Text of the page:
Here is an indisputable fact about California taxation: More than two-thirds of state general fund revenues come from personal income taxes and about half of those taxes are paid by the 1% of taxpayers atop the income scale.

In other words, K-12 schools, state colleges and universities, health and welfare support for the poor, prisons and many other services for 40 million Californians are utterly dependent on the ability and willingness of a few thousand very high-income residents to cough up tens of billions of tax dollars each year.

There’s a perpetual political debate about that dependency. If nothing else, it creates what is called “volatility” — the tendency of state revenues to soar during periods of economic prosperity but plummet during downturns.

There is, however, another aspect of being so dependent on wealthy taxpayers. As their tax bites increase, some react by voting with their feet and moving from high-tax California to a state with low or no income taxes, such as neighboring Nevada.

There have been anecdotal accounts suggesting such flight.

The state waged a nearly three-decade-long battle to collect taxes from high-tech inventor Gilbert Hyatt after he decamped from Southern California to Las Vegas.

Two years ago, the Wall Street Journal published an article about the $31.1 million sale of a Lake Tahoe estate once owned by casino tycoon Steve Wynn to Michael and Nora Lacey, a very wealthy couple who lived in a 30,000-square-foot Tudor mansion in Los Altos Hills.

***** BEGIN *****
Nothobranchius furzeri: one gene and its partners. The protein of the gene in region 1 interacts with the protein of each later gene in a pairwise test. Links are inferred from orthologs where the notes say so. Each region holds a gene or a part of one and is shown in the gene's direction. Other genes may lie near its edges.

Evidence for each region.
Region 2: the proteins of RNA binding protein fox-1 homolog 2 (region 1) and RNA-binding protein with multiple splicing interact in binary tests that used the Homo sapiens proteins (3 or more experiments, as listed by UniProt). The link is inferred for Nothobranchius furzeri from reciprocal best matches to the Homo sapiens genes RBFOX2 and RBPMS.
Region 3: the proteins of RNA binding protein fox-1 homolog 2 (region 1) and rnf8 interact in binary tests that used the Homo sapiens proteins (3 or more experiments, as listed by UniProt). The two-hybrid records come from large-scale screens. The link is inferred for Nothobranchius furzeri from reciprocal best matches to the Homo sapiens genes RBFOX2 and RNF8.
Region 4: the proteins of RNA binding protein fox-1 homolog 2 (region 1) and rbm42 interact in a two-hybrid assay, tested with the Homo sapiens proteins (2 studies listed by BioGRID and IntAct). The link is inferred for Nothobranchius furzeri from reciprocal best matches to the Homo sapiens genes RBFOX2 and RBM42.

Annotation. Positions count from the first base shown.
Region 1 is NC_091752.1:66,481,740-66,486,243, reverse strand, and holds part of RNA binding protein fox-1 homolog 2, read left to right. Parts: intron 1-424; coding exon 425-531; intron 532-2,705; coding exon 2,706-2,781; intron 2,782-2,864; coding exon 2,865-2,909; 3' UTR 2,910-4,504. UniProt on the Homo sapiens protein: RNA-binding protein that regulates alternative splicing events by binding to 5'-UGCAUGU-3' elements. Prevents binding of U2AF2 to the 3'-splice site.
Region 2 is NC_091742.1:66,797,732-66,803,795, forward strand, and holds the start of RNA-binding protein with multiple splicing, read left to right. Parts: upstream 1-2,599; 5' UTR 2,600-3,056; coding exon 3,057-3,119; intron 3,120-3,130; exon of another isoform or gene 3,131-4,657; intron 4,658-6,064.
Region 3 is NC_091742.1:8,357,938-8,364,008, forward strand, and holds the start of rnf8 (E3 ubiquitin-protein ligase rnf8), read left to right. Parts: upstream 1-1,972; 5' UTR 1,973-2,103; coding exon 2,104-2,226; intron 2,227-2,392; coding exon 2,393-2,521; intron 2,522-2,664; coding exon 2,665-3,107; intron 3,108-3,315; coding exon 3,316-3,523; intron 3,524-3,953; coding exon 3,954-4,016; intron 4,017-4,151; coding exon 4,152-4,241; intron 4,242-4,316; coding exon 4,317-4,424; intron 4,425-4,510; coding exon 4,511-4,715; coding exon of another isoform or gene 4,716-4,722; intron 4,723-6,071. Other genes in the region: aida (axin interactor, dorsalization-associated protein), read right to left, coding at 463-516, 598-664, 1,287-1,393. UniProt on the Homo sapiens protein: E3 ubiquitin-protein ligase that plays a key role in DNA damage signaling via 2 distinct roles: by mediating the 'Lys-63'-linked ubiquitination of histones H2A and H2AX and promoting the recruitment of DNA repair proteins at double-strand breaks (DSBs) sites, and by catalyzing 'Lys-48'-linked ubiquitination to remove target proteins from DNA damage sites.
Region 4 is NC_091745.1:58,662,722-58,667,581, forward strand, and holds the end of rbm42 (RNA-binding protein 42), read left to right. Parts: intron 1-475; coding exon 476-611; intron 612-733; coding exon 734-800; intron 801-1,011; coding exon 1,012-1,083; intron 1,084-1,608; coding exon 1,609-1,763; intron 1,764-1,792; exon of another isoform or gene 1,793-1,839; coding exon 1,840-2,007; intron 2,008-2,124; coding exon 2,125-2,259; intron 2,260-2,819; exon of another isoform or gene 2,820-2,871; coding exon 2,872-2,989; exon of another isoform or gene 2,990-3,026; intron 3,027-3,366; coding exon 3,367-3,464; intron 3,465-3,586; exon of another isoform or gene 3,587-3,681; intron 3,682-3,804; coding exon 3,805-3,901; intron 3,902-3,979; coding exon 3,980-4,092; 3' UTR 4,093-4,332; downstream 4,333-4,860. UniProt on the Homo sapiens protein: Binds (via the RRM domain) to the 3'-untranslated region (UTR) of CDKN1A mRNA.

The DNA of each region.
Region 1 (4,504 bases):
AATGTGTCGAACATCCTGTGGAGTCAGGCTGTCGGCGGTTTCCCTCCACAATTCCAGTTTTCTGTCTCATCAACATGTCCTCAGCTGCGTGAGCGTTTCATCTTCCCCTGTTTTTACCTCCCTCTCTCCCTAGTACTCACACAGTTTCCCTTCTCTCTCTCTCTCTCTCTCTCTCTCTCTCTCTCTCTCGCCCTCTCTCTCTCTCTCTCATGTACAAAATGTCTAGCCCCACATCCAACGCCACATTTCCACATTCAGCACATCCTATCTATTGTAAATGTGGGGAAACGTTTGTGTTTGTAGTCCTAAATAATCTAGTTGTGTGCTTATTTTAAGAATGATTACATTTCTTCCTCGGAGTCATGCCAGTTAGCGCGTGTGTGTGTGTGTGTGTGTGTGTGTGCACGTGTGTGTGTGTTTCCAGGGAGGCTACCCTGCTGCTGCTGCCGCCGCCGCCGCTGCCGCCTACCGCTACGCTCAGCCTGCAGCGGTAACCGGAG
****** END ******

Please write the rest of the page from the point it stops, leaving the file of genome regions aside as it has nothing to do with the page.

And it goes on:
They changed their official residencies to their new estate on the Nevada side of Lake Tahoe. “The Wynn estate is our permanent home and our main home and the Morgan estate is a beautiful place when we want to get away,” Mrs. Lacey told the Journal.

By joining other wealthy residents of Incline Village, the Laceys would be able to shield at least some income from California taxes.

The Oakland Raiders football team will soon become the Las Vegas Raiders and when the team’s quarterback, Derek Carr, who grew up in Fresno, negotiated a new contract a couple of years back, it was “back-loaded,” meaning most of the money will be paid after the team relocates. The Tax Foundation calculated that Carr would save $3.2 million a year in state taxes by plying his trade in Nevada.

A highly detailed study by two Stanford University economists, Joshua Rauh and Ryan Shyu, provides new fuel for debate over California’s dependency on the rich. They conclude that the out-migration and “behavioral responses” of high-income taxpayers increased markedly after voters approved Proposition 30, a 2012 measure that sharply increased their income taxes, and the effect was a reduction in net revenues to the state.

The 2012 increase, sponsored by former Gov. Jerry Brown, was to last only a few years, but a 2016 ballot measure, Proposition 55,  extended it to 2030, thus increasing the incentive to move out or otherwise limit tax exposures. Moreover, a federal tax overhaul signed by President Donald Trump tightly limits the deductibility of state and local taxes, still another incentive.

In fact, as he introduced his last budget in 2019, Brown worried aloud about a potential flight of wealthy Californians. “People with higher incomes pay a lot more money, and some of them may be tempted to leave,” Brown said.

The study by Rauh and Shyu implies that some have already succumbed to temptation. And with public education advocates proposing still another income tax hike on the wealthy for the 2020 ballot, they could have still another incentive to depart.